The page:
Smallholder Adaptive Farming and Biodiversity Network (SAFBIN)

SAFBIN is an action research programme from Caritas Organisations to address the issues of climate change and food security of smallholder farmers in South Asia. The programme aiming to achieve SDG 2, is inspired by the achievements and mutual learning process of the Caritas Partners in a successful previous phase of regional programme under the European Union Global Programme on Agriculture Research for Development (ARD).

SAFBIN is a multi-dimensional and multi-sector programme aimed to address the agricultural development challenges of developing and emerging countries. The innovative models piloted by the smallholder farmers from five rainfed Agro-Ecosystems (AES) in South Asia will be scalable and replicable in all similar Agro-Ecosystems. This programme will primarily contribute in achieving Sustainable Development Goal 2 of United Nations: “End hunger, achieve food security and improved nutrition and promote sustainable agriculture in South Asia”.

The overall programme will benefit about 40000 people living in 165 villages of 21 districts in Bangladesh, India, Nepal and Pakistan. The first phase of the programme will be implemented from April, 2018 in 95 villages of 11 districts, benefiting about 22000 people.

SAFBIN programme follows farmer led collective on-farm adaptive research, farming system and partnership approaches to empower the smallholder farmers in:

Caritas organisations part of this initiative are the official national organisations of the Catholic Bishops' Conference for social development in their respective countries. They are also members of Caritas Internationalis in Rome, which is a global confederation of 165 Catholic organisations working in humanitarian emergencies and international development. Implementing partners in South Asia are the members of Caritas Asia, which is also a strategic partner of this programme.

Caritas India, Caritas Bangladesh, Caritas Nepal and Caritas Pakistan will be implementing this programme in South Asia with the support of Caritas Austria and Caritas Switzerland. They will collaborate and partner with global and national research institutions, national agricultural research system and universities to implement this programme.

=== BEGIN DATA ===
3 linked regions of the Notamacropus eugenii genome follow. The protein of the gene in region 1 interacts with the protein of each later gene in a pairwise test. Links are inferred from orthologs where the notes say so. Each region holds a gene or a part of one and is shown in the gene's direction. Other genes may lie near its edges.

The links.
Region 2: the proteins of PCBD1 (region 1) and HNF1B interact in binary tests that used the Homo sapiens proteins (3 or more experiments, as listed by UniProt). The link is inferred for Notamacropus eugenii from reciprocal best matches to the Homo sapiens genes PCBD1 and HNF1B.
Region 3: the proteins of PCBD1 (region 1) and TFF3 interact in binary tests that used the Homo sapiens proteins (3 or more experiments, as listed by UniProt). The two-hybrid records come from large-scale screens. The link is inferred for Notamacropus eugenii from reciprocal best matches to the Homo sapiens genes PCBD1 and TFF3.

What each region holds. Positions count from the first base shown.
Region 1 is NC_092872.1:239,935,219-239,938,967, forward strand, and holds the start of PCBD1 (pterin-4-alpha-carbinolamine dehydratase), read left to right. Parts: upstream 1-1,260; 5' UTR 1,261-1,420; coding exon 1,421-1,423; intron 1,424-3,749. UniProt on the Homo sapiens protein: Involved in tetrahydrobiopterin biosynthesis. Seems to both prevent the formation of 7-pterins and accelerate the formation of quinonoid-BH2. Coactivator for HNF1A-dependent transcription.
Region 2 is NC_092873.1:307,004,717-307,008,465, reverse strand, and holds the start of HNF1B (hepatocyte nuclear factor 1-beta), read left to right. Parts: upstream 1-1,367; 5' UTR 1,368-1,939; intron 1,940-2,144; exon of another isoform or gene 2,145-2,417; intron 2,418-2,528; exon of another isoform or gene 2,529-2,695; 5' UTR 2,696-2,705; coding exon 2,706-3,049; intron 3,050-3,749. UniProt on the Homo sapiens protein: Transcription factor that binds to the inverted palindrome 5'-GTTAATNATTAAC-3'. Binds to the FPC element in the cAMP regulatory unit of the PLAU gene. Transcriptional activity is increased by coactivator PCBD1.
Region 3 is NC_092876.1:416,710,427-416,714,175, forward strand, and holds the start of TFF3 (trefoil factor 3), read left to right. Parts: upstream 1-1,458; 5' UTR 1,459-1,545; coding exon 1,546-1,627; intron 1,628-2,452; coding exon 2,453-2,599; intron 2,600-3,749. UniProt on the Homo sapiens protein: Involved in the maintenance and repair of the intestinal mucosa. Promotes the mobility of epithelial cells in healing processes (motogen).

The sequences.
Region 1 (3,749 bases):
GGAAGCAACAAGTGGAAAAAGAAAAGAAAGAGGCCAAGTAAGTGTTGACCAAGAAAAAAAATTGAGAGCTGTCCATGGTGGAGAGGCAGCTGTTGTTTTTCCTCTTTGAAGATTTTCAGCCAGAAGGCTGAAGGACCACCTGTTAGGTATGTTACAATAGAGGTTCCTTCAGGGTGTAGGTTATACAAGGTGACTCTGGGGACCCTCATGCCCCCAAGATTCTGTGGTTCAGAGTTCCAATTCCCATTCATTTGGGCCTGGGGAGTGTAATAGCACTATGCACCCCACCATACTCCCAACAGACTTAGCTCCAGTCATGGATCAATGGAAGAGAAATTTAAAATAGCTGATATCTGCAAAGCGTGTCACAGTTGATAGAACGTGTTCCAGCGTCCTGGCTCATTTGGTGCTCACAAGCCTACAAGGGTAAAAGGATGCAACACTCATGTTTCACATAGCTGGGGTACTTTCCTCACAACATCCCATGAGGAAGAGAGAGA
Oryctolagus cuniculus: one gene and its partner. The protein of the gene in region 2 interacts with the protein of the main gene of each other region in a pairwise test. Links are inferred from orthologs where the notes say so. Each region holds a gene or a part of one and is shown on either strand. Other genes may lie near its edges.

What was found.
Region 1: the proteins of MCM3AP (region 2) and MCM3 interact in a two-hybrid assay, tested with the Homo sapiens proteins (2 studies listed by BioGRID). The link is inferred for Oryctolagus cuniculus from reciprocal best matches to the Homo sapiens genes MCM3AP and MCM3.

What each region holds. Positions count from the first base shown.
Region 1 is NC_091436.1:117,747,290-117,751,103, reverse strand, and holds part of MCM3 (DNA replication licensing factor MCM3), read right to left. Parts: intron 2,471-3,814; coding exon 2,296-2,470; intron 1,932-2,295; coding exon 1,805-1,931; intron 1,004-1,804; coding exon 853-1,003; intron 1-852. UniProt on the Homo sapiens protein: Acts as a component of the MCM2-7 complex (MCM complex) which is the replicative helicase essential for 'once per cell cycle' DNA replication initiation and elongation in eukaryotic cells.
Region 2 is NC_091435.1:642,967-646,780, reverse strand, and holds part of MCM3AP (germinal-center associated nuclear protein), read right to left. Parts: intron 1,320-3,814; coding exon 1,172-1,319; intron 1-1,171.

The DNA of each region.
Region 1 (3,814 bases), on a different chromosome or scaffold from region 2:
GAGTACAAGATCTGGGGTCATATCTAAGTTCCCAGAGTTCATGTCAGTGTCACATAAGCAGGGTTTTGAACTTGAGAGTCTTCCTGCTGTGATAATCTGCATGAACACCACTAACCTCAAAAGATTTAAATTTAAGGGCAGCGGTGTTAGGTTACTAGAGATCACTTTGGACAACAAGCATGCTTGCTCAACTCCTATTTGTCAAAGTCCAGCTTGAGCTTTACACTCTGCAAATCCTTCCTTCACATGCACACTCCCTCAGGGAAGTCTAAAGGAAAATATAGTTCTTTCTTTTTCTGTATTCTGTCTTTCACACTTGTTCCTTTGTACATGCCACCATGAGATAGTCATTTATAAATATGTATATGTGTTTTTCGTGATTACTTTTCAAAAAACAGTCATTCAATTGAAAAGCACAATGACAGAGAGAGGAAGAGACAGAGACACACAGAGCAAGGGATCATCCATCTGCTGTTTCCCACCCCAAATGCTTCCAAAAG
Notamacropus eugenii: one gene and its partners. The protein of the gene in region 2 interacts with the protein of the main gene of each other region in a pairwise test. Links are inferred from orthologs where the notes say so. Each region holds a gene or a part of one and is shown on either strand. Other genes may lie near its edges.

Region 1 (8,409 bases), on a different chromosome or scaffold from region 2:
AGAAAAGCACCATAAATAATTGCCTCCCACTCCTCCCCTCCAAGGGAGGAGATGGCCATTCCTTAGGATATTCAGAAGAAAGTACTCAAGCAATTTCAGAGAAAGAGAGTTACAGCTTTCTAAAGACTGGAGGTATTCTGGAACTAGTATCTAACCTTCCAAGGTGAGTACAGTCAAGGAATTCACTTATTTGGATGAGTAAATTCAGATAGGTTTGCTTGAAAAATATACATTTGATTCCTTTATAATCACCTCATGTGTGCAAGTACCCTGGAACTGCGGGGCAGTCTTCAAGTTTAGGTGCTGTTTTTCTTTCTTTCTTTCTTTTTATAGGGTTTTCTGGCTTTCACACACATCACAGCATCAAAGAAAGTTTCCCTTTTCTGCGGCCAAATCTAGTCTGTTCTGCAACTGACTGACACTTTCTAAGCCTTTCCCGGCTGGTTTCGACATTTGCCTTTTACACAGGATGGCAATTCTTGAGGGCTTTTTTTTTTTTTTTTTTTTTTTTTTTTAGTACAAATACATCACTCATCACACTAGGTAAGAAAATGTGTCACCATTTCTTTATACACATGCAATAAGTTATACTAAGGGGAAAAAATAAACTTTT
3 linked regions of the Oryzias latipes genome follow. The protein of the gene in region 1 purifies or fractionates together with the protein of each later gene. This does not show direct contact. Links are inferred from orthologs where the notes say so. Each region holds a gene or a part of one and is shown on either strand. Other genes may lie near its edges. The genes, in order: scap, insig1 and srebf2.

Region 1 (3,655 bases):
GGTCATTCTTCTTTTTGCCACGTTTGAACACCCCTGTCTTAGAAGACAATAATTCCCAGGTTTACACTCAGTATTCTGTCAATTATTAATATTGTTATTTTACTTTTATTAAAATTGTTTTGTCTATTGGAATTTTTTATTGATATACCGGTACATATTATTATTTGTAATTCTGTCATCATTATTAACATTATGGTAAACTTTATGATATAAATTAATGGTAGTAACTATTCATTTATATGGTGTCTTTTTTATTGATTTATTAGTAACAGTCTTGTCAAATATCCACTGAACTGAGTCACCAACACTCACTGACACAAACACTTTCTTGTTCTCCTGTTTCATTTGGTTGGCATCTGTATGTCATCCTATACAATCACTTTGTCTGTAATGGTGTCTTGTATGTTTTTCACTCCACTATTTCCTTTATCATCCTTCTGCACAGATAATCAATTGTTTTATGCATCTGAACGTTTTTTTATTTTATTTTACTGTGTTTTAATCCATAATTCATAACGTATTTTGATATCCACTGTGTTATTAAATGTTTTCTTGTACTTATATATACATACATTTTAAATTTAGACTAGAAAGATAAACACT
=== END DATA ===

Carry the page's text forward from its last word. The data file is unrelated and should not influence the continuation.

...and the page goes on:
• Growth, productivity and climate change assessments of drought tolerant rice cultivars under different crop management practices: simulations using CSM-CERES-Rice model in central terai of Nepal

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  • 29/02/2016

This MSc thesis study was conducted by Bishal Dhakal, student at the Tribhuvan University, as part of the SAF-BIN project in Nepal in 2014.

Rice is a staple food in Nepal, but its production is restricted due to rising erratic rainfall patterns, and fluctuating temperatures caused by climate change. Appropriate crop management practice and drought tolerant cultivars are climate smart methods to mitigate the effects. The evaluation and adaptation of these practices can be improved through crop simulation models. The aim of the study was to evaluate the model CSM-CERES1 Rice ver. 4.5 for its ability to simulate agronomic and climate change parameters of drought tolerant rice cultivars under different crop management practices. The study was carried out in Dhauwadi VDC2 Nawalparasi district, Nepal from June to October 2014. The field experiment was conducted in strip-plot designs at three farmers´ fields with 12 treatments based on three crop management practices3 and four varieties4. Biometric, yield attributing and economic data were recorded and statistically analyzed via ANOVA and Duncan's Multiple Range Test.  For the simulations study, the CSM-CERES-Rice model was calibrated5, validated and the sensitivity of the model to various agronomic and climatic parameters was performed.The field study revealed that grain yield, was significantly influenced by the management practices, but not by genetics. SRI3 achieved highest grain yields (5.28 t/ha) compared to the conventional and ICM3 practice (4.49; 4.73 t/ha). Moreover, SRI showed highest values for effective tillers/m2, panicle length and weight. There was no significant interaction effect of management practices and cultivars in grain yield, but in straw yield (highest: Sukkha-5 cultivar with SRI, 5.66 t/ha), and harvest index (highest: Sukkha-5 with conventional practice, 54.75%). SRI showed highest gross return, net return and B:C ratio. The simulation model was found well validated with days to anthesis, days to physiological maturity and grain yield and it was found sensitive to weather years, transplanting date, temperature, C02 concentration and solar radiation. Cultivar Sukkha-5 grown under SRI management practice showed best yield results. The CSM-CERES Rice Model was successful and showed the immense scope of using this model as a tool for estimating potential yields and effects of different agronomic and climate change parameters in the study area.


1 Cropping System Model (CSM)-CERES (Crop-Environment Resource Synthesis)
2 Village development committee

3 System of rice intensification (SRI), integrated crop management (ICM) and conventional management

4 Introduced varieties: Sukkha-3, Sukkha-4, Sukkha-5 and the local variety: Hardinath-2.

5 adjustment to genetic coefficients related to plant development and grain yield